Different physical media eg ethernet, serial etc. have different MTU's (maximum tranmission unit). If a router receives a packet on one interface and needs to send it out on another interface that has a smaller MTU then the router splits the packet up into fragments and tramsmits them.
However if the DF (Do not Fragment) bit is set in the packet then the router cannot split up the packet and it sends an ICMP packet to the source saying the packet is too big for the physcial media and then discards the original packet.
This is what the above is doing. It is saying allow any packet-too-big ICMP messages to be allowed in. This is quite a common thing because if you block these type of ICMP messages you can get intermittent connectivity issues.
There is also something called PMUTD (Path MTU Discovery). The overhead of fragmentation is quite high so this is an attempt to make sure that the MTU is never too big for a link. So before actual data is sent a packet is sent with the DF bit set. If it gets all the way to destination host then the packet has not had to be frgamented. If a packet-too-big ICMP message comes back then it knows somewhere along the path the MTU is smaller than the original packet size so it then sends out another packet with a smaller MTU until it does not get a packet-too-big ICMP message back.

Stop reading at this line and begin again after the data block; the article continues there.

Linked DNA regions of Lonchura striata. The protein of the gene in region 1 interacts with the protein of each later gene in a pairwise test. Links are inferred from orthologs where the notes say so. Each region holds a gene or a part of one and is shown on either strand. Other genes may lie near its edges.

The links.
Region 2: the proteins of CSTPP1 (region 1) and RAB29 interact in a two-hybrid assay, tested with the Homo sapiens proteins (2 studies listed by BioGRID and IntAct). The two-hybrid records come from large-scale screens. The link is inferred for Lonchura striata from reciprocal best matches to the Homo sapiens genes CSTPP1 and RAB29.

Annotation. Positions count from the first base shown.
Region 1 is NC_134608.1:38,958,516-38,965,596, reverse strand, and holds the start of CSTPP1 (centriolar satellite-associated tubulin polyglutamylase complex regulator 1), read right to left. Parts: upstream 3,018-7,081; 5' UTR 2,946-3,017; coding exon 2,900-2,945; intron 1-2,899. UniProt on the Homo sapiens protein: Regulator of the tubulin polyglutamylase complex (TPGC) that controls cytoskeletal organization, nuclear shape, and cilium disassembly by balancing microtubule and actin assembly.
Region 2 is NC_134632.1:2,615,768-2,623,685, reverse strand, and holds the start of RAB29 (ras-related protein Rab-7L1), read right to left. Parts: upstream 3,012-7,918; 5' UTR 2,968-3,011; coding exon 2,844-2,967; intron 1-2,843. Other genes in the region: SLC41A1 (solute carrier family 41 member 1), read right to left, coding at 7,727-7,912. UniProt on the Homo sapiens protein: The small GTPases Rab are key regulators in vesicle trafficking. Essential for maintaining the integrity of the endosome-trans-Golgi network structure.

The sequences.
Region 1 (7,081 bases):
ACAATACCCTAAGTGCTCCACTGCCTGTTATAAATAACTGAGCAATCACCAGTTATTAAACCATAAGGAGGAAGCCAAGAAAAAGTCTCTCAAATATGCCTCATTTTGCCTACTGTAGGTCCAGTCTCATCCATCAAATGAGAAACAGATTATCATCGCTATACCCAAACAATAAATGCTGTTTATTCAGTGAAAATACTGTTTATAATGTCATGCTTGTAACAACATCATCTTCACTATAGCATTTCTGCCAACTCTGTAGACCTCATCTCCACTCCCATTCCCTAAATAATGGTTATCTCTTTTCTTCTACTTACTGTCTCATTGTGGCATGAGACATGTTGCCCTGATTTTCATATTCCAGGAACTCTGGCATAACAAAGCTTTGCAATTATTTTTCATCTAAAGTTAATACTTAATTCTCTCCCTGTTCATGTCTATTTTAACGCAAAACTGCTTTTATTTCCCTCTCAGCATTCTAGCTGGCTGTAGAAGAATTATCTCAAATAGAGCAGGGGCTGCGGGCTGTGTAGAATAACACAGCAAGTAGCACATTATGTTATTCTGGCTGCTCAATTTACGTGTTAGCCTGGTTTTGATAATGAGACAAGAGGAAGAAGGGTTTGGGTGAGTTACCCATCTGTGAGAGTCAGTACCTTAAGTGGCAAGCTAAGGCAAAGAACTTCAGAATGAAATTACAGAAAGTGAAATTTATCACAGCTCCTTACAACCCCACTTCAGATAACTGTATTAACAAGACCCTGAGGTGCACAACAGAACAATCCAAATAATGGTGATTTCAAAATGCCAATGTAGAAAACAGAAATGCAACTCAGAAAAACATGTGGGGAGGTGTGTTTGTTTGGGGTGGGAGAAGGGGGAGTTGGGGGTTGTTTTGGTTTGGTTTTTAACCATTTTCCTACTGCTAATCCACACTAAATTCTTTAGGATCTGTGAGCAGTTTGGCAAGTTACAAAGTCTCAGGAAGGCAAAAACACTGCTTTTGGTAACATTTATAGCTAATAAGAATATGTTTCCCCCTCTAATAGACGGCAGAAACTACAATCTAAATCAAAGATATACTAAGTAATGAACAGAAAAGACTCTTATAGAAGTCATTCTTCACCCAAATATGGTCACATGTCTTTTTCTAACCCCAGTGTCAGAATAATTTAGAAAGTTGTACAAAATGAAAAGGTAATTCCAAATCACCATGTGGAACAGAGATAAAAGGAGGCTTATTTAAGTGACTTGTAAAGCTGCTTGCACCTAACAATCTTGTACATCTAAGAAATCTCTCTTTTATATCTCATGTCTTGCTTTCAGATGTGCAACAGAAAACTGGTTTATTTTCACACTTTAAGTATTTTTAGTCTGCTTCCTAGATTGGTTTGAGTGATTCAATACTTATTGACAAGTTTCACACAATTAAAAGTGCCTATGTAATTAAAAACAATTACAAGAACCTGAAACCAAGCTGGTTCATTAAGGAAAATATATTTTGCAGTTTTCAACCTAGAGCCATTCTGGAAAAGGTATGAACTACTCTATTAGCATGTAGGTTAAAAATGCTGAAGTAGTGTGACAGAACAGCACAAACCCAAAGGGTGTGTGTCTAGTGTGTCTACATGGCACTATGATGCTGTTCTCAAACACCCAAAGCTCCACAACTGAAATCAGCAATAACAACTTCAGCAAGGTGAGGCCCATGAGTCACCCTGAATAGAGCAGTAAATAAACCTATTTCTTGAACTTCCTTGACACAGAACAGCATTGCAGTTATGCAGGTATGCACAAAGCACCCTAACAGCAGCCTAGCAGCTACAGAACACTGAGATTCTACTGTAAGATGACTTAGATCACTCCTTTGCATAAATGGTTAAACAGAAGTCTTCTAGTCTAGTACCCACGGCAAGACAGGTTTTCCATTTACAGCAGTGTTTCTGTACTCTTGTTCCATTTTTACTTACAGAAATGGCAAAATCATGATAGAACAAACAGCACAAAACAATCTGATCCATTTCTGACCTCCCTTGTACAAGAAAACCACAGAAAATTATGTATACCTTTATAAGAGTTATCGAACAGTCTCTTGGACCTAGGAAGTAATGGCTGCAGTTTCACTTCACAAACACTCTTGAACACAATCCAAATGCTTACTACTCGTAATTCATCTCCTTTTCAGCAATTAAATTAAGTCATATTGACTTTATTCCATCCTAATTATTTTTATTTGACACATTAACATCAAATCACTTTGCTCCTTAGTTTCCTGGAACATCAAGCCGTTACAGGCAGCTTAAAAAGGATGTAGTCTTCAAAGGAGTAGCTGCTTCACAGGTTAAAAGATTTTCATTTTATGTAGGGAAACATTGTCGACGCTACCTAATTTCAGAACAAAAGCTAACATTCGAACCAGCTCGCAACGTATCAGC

We have configured the outside and inside Interface with official ipv6 adresses, set a default route on outside Interface to our router, we also have definied a rule , which also gets hits, to permit tcp from inside Interface to any6.
In Syslog I also se...